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Windows 10 pooled VDI memory and CPU sizing query

John Morrissey


Hi all,

In the midst of looking to purchase kit for a 1500 user windows 10 VDI environment. At present users are running in a hosted shared environment(2008 r2 published desktops) and as the hardware they are running is out of maintenance soon need to buy new kit.

From a sizing perspective have been pondering how much memory / VCPU we'll need. Want to err on the side of caution and go with the "heavy" recommendation of 

8gb RAM 2vCPU.

Going 1:1 and doing the sums on that figure indicates I would need 12TB of RAM and 3000vCPU ports which seems pretty astronomical - my query is have other folks got experience

in sizing for this?

The workload would be pretty standard office 2016 / skype (at present but will be replaced with teams later this year). Would of course look to optimize the image (no appx,cortana,defender,search etc)


Any thoughts regards memory/vCPU sizing really appreciated ! (for storage looking into that separately) - just looking at a 1:1 sizing perspective the specs look huge so any real world experience here would be great


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I wouldn't do 1:1 for the CPUs, it's not needed for that type of user. Even if you give the desktops 2 vCPUs, pessimistically, they'll probably never use more than 1 GHz most of the time, so depending on the clock-speed of the CPU's you choose, you divide the clock speed by 1, then multiply by the amount of physical cores. Don't count the hyper-threads, they only add about a 20% performance increase, and are best used as a buffer for spikes.

So an example: let's say you go with 2x 24-core Intel Scalable Gold 6252, at 2.1 GHz, that would mean you could get 96 users on that system.

For that amount of users, I would look into AMD EPYC 7002 though, more cores, higher clock speed and cheaper than Intel Scalable.


For the memory, 8 GB also seems a bit much for that type of user, especially if you would be looking to optimise the image. 6 GB would be more than enough, even 4 GB would probably be doable.
That said, memory is not going to be your limiting factor in your systems anyway, it will be CPU.


Hope that helps,



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We have done the same sizing activity recently for the move from XenApp shared server desktops to Win10 VDI. In regards to spec'ing the actual VDI desktops themselves, nobody here will be able to tell you what you are going to need accurately as only you know how your business and your users actually work day to day.  There is no point in over spec'ing them too much as you will waste money/density on the host but if you see users chomping through 8gb of Ram more than not it maybe needed.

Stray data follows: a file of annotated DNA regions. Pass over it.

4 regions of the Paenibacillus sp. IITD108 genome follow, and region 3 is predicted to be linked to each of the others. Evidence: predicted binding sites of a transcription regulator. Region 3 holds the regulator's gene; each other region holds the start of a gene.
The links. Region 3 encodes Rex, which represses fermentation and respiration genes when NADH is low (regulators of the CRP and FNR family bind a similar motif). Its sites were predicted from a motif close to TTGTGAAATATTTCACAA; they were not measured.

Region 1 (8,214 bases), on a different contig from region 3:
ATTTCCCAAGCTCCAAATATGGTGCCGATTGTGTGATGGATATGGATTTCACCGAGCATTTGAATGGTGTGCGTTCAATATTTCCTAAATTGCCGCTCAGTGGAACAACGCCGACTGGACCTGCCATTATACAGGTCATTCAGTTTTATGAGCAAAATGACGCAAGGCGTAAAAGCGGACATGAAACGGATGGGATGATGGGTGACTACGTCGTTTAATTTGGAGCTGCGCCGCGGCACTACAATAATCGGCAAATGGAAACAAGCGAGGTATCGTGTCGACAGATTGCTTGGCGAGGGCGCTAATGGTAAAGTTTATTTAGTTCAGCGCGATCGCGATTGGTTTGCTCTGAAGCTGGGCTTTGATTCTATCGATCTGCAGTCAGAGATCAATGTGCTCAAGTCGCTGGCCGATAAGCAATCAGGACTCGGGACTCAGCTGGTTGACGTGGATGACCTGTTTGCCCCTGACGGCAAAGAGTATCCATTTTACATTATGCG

What HyperVisor would you be running these from out of curiosity? would you be needing any fail over requirements for the business? room for user growth without buying in new kit each time?


In regards to how many VDIs you can run on one host server, we found this article interesting- https://www.citrix.com/blogs/2017/03/20/citrix-scalability-the-rule-of-5-and-10/ a little old now but still relevant. We got together 6 or so different server specs and then did the sizing calculations for CPU & memory on each showing basically the more you pay for hardware the better the VDI density. 


The issue with sizing activities is you can go too granular really easily trying to account for every singe thing and it will drive you insane. Its good to get strong base set of numbers but you will never fully know how its panning out until you start moving users onto the new VDI platform and monitoring closely.  


We here are looking into the AMD stuff and Dell are sending us a test server soon so we can do some bench marking against the current Intel kit. Depending on your project budget Dell even offer a tiny 1u rack server with x2 AMD CPUs (2.3GHz clock) and 128 physical cores total! stick 1tb of ram in there and you have some great density. 




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